The Things We (Don’t) Care About: A Reflection Following the MEPLI Interns’ Thesis Workshop

by: in Law

Reflecting on the M-EPLI Interns' Thesis Workshop: Can institutions benefit from reassessing their priorities in terms of what they incentivize and analyzing why these types of events offering an opportunity for students to write and get substantive feedback so rare?

Writing is not a process that comes easily for many of us (especially for me if you want to know the truth). That is even more true when it comes to academic writing. While our European Law School offers a course on that very subject for our bachelor students, learning how to write – and to write well – is a skill that takes time, practice, receiving good feedback, and repetition. As we often hear from both our students and staff, our program simply does not (or perhaps cannot) offer enough opportunities for students to write, get substantive feedback, edit, and repeat the process over and over again. This is in part due to the often unspoken reality that many of the staff members are already overloaded with an assortment of commitments and cannot truly invest as much time as we would like to foster the academic writing skills of our students.

The humble aim of the MEPLI Interns' Thesis Workshop (hosted on 11 March 2022) was to try and remedy this problem – however incrementally – by giving some of our very hard-working interns (Elisabeth Gschösser, Milana Ulitina, Dorottya Bajna, Tim Draband, Sabrina Tosi, and Natalie Benou) the opportunity to pitch their thesis and to receive feedback on how they can draft a better thesis from some of our decorated staff (Vigjilenca Abazi, Matteo Bonelli, Daniel On, Sarah Gove, Valentina Golunova, and yours truly). The thesis topics ranged widely from whistleblower protection to platform governance, but all of the participating students pitched their topics in a compelling narrative that tickled the curiosity of the audience members, which consisted of both students and staff.

What I took away from the workshop was the realization that each and every one of the students that participated in the event possessed within them the intelligence and the potential to be wonderful researchers and great (academic) writers. What stuck with me was just how eager they were for constructive feedback, soaking up any tips and suggestions on how they could improve their thesis (even when the suggestion may not have been easy to swallow). I felt an unentitled sense of pride when witnessing these wonderful students on the cusp of greatness, some good guidance away from unlocking the next step of their academic evolution. Yet, this was in a way, a bittersweet feeling, knowing that if only we (the staff) could spend more time teaching all our students how to think like a researcher and how to write like one, the students have within them, the unquestionable capacity to be the next great academic. They may fall short of that goal, however, because there is only so much time that the staff can invest in their development, thus leaving their potential possibly untapped and dormant (at least for the time being).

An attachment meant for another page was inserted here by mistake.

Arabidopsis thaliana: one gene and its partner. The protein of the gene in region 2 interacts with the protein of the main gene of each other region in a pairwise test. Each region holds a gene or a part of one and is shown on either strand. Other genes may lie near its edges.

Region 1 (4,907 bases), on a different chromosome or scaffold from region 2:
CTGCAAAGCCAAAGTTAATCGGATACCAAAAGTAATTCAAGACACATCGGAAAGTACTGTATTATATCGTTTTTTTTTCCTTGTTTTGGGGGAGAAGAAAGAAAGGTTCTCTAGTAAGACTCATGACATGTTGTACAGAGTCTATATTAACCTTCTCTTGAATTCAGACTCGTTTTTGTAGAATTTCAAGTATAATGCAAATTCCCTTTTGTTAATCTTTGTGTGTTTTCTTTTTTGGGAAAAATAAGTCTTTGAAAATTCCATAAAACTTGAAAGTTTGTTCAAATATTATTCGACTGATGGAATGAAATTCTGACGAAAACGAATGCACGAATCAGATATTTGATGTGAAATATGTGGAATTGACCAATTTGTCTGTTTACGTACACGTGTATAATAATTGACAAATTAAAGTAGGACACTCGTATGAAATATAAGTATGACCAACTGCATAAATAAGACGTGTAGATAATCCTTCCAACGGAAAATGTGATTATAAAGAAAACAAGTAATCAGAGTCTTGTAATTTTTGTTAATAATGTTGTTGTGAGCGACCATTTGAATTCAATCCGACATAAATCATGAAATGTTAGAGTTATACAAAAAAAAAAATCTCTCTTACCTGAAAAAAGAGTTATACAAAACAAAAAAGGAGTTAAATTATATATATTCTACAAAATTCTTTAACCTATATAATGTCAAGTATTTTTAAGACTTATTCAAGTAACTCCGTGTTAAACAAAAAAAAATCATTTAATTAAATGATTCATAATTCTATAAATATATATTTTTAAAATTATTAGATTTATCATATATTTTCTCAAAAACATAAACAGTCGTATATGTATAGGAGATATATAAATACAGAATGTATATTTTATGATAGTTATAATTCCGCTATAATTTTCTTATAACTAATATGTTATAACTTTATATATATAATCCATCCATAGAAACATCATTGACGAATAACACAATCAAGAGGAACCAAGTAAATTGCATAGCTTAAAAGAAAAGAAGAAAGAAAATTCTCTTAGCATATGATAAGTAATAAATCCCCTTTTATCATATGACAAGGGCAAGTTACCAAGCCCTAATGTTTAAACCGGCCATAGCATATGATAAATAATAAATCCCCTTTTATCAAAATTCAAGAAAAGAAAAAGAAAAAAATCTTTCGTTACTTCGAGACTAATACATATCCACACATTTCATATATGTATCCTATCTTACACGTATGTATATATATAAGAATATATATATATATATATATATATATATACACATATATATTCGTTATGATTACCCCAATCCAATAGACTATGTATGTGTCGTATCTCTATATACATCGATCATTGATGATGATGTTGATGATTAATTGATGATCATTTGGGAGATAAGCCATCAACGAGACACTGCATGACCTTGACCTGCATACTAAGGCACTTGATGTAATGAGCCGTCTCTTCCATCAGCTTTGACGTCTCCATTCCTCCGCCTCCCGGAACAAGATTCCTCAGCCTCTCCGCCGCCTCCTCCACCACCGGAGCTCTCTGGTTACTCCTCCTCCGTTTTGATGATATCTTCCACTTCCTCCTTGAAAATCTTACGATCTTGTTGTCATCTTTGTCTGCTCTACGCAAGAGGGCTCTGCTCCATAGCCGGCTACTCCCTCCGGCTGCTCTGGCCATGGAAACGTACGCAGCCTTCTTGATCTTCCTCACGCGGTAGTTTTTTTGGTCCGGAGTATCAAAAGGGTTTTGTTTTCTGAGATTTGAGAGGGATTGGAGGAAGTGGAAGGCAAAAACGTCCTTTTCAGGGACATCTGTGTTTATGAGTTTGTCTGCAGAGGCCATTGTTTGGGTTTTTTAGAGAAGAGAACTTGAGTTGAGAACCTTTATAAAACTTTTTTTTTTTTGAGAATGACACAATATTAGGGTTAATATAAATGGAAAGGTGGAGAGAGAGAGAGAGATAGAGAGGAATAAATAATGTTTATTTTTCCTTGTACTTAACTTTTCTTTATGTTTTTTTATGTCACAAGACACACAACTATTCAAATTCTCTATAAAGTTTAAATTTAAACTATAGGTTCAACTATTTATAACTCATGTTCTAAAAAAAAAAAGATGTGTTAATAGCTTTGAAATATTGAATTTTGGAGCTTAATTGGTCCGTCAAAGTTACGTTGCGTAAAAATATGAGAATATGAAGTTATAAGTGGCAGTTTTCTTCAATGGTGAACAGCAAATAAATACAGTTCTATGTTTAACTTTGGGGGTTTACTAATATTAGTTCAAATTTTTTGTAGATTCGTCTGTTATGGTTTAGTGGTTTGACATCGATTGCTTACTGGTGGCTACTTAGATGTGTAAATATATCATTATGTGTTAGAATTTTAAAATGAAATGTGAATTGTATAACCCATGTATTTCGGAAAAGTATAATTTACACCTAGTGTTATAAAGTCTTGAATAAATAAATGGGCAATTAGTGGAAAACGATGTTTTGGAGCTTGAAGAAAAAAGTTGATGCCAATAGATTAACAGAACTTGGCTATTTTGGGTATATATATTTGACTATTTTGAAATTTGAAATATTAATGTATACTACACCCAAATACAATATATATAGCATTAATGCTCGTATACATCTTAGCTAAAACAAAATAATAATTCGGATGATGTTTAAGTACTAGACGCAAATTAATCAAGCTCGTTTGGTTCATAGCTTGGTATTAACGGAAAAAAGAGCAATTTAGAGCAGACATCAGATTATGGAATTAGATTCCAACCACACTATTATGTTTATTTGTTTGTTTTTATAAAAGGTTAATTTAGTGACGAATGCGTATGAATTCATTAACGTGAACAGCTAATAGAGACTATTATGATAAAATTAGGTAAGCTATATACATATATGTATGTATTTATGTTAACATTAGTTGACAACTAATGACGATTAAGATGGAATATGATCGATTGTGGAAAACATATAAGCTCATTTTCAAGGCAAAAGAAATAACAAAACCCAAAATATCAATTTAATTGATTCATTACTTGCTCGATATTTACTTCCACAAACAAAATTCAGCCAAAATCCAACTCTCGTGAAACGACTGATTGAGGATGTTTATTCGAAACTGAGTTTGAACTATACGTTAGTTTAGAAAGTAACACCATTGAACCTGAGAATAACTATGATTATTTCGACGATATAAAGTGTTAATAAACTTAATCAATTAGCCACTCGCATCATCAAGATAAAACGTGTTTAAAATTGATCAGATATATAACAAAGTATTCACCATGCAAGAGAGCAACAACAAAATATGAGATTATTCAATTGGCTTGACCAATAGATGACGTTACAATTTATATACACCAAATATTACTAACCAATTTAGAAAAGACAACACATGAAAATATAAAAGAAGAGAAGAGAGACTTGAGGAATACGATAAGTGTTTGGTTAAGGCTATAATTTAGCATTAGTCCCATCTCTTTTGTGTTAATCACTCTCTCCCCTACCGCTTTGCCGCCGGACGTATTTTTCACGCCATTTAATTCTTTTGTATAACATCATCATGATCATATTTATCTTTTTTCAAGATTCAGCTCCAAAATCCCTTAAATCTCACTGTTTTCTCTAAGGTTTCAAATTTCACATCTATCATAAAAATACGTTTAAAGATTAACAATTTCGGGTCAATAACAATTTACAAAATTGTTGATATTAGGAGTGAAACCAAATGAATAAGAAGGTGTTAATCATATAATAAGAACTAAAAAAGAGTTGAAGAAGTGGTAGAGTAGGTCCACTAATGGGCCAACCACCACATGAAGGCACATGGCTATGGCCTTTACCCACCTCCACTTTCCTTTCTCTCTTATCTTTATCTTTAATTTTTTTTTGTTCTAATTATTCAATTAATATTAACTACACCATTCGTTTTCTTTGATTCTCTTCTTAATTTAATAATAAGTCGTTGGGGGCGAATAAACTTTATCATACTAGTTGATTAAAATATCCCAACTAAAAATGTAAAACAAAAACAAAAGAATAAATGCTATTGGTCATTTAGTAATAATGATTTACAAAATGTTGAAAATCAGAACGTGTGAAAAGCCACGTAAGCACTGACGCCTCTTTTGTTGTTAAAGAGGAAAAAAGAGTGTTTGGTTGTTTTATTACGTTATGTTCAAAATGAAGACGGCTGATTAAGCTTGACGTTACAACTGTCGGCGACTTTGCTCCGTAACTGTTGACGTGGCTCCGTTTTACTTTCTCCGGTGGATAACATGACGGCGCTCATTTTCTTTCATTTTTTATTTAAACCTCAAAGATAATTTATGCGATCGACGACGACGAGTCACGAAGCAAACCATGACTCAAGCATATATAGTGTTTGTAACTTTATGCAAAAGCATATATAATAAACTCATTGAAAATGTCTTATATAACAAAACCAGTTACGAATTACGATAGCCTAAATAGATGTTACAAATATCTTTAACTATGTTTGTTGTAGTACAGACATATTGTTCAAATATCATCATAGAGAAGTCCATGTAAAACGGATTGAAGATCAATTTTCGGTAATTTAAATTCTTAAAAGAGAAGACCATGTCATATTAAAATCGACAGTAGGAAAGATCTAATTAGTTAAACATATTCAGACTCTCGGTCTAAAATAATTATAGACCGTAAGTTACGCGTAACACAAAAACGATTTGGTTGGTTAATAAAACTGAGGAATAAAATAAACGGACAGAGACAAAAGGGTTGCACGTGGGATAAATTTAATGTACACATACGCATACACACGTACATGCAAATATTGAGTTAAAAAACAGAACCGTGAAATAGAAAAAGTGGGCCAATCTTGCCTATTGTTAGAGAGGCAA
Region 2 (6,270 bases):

As inspired as I was by the students' presentations, I was equally awestruck by the staff members, who not only cared enough to make the time for our students but offered wise and prudent feedback on how they could improve their thesis. Their advice ranged from narrowing down the scope of the thesis to crafting more answerable research questions, being more mindful about methodology given the availability of resources to carefully selecting the right criteria for normative analysis. While it is impossible to summarize all the adage that they unloaded onto the students in this short blurb, one thing was undoubtedly clear: the staff members that joined the event were all wonderful teachers that brought with them their experienced insights and depth of knowledge on how to write, how to research, and how to be good academics. If given the time, the right incentives, and the encouragement by the faculty to actually spend more time on teaching students how to research and write, they could all be invaluable catalysts, capable of influencing – or perhaps even shaping – the future trajectory of our young ambitious students. While they were all so kind to join the event and helped tremendously by offering us their time and insights, it would be difficult to expect them to do so on a routine basis, given just how much they already have on their plate.

I walk away from this workshop feeling incredibly optimistic about the caliber of some of our students and staff: Their intelligence, commitment to the craft, analytical ability, all of which – I think – are second to none. Yet, I felt more than an insignificant dose of sadness and disappointment knowing that this type of event, where great students eager to improve their writing skills and staff members who are willing and able to guide them, are surprisingly rare. If there is one lesson to extrapolate here, it is that we – as an institution – may benefit from reassessing our priorities in terms of what we incentivize and ask ourselves, why are these types of events so rare?